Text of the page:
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Are We a Universe, or a Speck? – the Macrocosm Inside

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When I was 7, my teacher Mrs Cole explained the concept of atoms to me. Sometime that week, mulling it over as I was falling asleep, I fell into a dozey state where I had this vision roll out in my mind’s eye.

I am floating in space, looking at a galaxy swirling through the void. I can see that it is made of stars and planets.1 I realize that most of those planets are teeming with life, and all those people seem so small from this perspective, but I know they loom large in their own lives, just like I do in mine.  What must be large worlds to them are not even spots I can see from here. But if I could zoom in, like with my microscope,2 I could see it all.

Then my camera-eye-view starts to pull back. The galaxy gets smaller. Other galaxies come into view. Then more, and more. I realize I’m in a stream of swirling globs of stars, the galaxies looking more and more like specks. It’s like they floating around, in motion, all  flowing somewhere. Then I realize they ARE flowing somewhere. They are cells, and I am looking at a vacuous bloodstream, as it were, in some giant body.

I came completely awake then, kind of amazed at what I’d just experienced. Without articulating the thought, that vision gave me to understand there is a macrocosm in the microcosm, and likewise the reverse.3  Not the usual fare of childish insights, I know. I realized that at the time, just as I realized I’d grasped something unusual that would alter my perspective on things just a little. (Or maybe more than a little…)

So. This brings me to this FANTABULOUS set of photos.  One is a network of neurons from a mouse brain.  The other is an image from a computer simulation by astrophysicists of how the universe evolved.

I can’t really see much difference – but then, according to my 7-year-old self, there isn’t any. That the universe looks like a neural network makes perfect sense to me. And that a neural network looks like the universe – ditto.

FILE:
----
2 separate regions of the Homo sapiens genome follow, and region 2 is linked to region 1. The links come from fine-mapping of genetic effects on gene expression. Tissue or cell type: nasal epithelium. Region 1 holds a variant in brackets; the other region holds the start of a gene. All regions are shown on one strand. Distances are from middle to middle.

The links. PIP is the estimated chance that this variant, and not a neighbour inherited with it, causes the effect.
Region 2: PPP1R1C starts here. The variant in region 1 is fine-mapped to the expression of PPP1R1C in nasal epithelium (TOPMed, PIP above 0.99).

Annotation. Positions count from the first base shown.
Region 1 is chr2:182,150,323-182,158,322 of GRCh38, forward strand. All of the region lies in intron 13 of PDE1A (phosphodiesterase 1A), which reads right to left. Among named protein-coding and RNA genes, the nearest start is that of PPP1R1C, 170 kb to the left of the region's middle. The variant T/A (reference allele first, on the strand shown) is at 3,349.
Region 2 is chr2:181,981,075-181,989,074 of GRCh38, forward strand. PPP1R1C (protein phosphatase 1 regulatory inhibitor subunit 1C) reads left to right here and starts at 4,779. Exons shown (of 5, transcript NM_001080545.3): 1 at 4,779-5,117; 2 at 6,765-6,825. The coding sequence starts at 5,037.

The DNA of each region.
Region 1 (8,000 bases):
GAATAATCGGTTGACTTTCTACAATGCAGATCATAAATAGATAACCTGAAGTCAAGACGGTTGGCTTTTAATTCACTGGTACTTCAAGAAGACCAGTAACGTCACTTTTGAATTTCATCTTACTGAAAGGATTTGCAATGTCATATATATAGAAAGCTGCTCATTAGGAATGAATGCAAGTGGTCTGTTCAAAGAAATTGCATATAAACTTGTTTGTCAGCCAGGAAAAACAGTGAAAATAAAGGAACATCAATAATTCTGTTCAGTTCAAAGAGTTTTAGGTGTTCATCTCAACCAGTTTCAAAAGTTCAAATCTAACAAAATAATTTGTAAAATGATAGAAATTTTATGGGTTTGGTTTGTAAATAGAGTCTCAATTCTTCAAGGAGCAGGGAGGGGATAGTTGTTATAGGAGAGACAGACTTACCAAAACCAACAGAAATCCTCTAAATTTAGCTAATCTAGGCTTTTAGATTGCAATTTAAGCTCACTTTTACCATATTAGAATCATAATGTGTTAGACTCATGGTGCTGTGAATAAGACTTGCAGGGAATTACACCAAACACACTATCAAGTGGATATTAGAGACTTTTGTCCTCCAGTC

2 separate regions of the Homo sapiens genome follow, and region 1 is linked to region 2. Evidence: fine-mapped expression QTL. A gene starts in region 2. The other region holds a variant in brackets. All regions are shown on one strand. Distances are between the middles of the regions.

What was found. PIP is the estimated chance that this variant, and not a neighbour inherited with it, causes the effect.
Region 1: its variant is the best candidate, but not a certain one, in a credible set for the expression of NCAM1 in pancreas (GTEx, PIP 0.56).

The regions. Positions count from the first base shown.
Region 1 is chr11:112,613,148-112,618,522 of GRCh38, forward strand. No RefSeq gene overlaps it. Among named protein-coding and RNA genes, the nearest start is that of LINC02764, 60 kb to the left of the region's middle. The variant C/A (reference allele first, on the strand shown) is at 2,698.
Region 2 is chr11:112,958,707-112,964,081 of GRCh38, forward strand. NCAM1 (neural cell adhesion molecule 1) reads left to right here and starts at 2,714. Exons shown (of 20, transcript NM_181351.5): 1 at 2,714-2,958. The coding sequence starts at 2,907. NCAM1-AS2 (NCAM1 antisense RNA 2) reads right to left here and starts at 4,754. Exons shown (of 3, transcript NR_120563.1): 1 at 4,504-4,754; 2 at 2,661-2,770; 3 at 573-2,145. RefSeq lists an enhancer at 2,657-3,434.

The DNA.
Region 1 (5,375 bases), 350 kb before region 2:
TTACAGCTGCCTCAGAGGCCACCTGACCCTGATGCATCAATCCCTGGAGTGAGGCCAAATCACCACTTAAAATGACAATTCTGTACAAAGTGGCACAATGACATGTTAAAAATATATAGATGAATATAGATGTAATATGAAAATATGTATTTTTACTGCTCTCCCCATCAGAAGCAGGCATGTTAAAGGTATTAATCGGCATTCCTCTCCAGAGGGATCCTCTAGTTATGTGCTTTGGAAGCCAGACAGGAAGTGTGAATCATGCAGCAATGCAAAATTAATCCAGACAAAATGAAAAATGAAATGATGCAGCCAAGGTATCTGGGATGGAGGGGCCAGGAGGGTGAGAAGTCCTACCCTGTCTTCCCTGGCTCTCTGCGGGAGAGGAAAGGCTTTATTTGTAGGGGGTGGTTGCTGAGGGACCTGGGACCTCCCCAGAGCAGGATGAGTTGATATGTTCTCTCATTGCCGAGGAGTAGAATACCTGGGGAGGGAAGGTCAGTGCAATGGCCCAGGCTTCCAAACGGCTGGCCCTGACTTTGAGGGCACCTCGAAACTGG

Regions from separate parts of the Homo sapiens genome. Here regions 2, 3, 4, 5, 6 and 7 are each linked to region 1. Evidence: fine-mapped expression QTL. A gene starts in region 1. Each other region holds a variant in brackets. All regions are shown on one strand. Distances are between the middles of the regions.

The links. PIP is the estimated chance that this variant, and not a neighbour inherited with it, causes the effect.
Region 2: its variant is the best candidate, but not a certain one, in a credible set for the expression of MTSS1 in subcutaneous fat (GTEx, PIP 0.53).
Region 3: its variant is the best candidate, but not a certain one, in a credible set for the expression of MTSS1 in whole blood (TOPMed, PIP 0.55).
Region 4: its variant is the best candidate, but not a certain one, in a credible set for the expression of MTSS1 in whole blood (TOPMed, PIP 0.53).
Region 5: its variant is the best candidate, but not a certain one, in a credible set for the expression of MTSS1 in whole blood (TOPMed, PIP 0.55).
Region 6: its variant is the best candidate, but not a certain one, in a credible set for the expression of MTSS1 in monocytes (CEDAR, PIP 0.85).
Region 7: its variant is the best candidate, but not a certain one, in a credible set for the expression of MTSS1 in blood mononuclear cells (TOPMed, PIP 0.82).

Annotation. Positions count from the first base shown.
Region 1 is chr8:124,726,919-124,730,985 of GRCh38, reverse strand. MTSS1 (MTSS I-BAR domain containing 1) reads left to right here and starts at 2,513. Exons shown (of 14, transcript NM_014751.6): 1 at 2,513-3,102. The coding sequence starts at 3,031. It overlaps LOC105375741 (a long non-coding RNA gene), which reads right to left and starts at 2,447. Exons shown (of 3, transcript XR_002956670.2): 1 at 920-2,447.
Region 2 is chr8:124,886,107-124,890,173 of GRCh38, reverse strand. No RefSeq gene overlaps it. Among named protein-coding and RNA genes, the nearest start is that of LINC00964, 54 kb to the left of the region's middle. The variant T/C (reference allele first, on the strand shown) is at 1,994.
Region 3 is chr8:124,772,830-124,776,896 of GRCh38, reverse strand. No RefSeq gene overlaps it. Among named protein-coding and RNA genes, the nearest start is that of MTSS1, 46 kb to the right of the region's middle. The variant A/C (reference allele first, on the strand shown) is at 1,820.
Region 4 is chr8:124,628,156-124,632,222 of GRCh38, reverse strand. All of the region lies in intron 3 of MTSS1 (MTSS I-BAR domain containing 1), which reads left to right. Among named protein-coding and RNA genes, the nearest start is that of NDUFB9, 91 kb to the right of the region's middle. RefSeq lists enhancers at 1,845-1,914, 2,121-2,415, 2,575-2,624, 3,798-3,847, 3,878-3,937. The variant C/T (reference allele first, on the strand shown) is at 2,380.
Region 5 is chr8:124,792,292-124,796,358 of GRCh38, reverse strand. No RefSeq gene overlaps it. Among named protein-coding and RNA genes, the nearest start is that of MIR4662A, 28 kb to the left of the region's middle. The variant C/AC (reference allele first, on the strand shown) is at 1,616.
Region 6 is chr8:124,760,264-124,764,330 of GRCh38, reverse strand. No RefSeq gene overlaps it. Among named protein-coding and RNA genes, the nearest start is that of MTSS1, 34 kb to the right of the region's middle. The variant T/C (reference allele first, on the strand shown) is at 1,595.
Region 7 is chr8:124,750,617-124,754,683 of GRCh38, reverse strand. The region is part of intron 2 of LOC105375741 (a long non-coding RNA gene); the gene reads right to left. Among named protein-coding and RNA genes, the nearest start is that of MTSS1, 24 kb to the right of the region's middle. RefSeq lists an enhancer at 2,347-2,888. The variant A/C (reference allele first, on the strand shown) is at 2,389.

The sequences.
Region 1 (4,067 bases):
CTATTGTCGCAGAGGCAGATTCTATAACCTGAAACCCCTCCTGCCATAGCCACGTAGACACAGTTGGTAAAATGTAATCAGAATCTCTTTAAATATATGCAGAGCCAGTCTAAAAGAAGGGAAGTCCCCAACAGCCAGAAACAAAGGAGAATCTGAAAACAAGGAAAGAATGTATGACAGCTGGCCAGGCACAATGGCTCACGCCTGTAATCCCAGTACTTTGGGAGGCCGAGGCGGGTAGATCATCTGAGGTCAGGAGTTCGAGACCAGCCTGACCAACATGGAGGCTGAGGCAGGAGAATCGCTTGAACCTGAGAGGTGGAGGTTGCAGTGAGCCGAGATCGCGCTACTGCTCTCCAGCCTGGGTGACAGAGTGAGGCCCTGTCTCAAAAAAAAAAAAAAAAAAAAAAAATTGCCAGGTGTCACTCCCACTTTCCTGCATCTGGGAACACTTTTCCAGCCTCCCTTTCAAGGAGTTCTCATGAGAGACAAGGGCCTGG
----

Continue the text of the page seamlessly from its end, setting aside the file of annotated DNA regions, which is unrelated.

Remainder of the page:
I don’t know about you, but I think that’s just way cool.

1.  You are shocked, I’m sure, to learn that I was a geek from early on. I was already mistress of my own telescope, since my birthday a few months before the conversation with Mrs Cole.  The scope was a present from my brother Don, who promptly set it up in the driveway at night and showed me how to see the moon in it. :)  He always gave me presents that stretched my brain. And taught me chess when I was small, too.

2, The microscope came the year before the telescope. I spent hours looking at the cooties in dirty water with horrified fascination.  Yech.  I was much happier with the chemistry set that came when I was 8.

3. It also caused me to question what we perceive as reality, as did another vision around that same age frame. But that is a discussion for later.


Originally posted 2009-03-22 04:50:58.

Reader Feedback

6 Responses to “Are We a Universe, or a Speck? – the Macrocosm Inside”

  • Brynne Annae says:

    Kind of reminds me of “A Wind in the Door”…the book by Madeleine L’Engle. It was never my favorite in the Kairos series, but I seem to remember discussions of macrocosm versus microcosm. I don’t know…I was about nine the last time I read it. :)

  • Teramis says:

    Oh, that’s an interesting association. I read the L’Engle books ages and ages ago and have long since forgotten any of the details. I should re-read that particular title.
    I’m also kind of curious what my take on it will be in this my adult self, as opposed to whatever I got from it when I was a kid. Hm.

  • Mark says:

    Very Nice. Acually, I have a paper on this subject that im proposing before a neuroscientist. The claim that the universe looks like a neural network is very valid. However , what i wont tell you is how it connects us to the universe.
    heres a jewel. stars are very important. With out your eyes, no star would be seen in your mind.

    neral network, in and out.

  • Mark says:

    macro, and micro. The inside, is just as big as the out side.

  • Teramis says:

    Good luck with your paper. This is an interesting field.
    As to how neural networks connect us to the universe, that is a whole ‘nother conversation, for sure. Personally, I also have a metaphysical take on all this, but maybe that’s a subject better saved for a future post.

  • Paul says:

    See please this web page. Is a study about microcosm and macrocosm.


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Author Deborah Teramis Christian

Teramis wrote her first book at age 9, but like all good literary lizards has taken her time charging upon the market. Finally in a situation where she can write full time, she is becoming the Dragon, Unleashed, or a close facsimile thereof. Roar, said the saur.

Teramis On the Web

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This military science fiction anthology contains "Live Fire," Christian's Tiptree Award-nominated short story set in the Sa'adani Empire, the setting of her science fiction novels. Now available at Amazon in print and Kindle editions.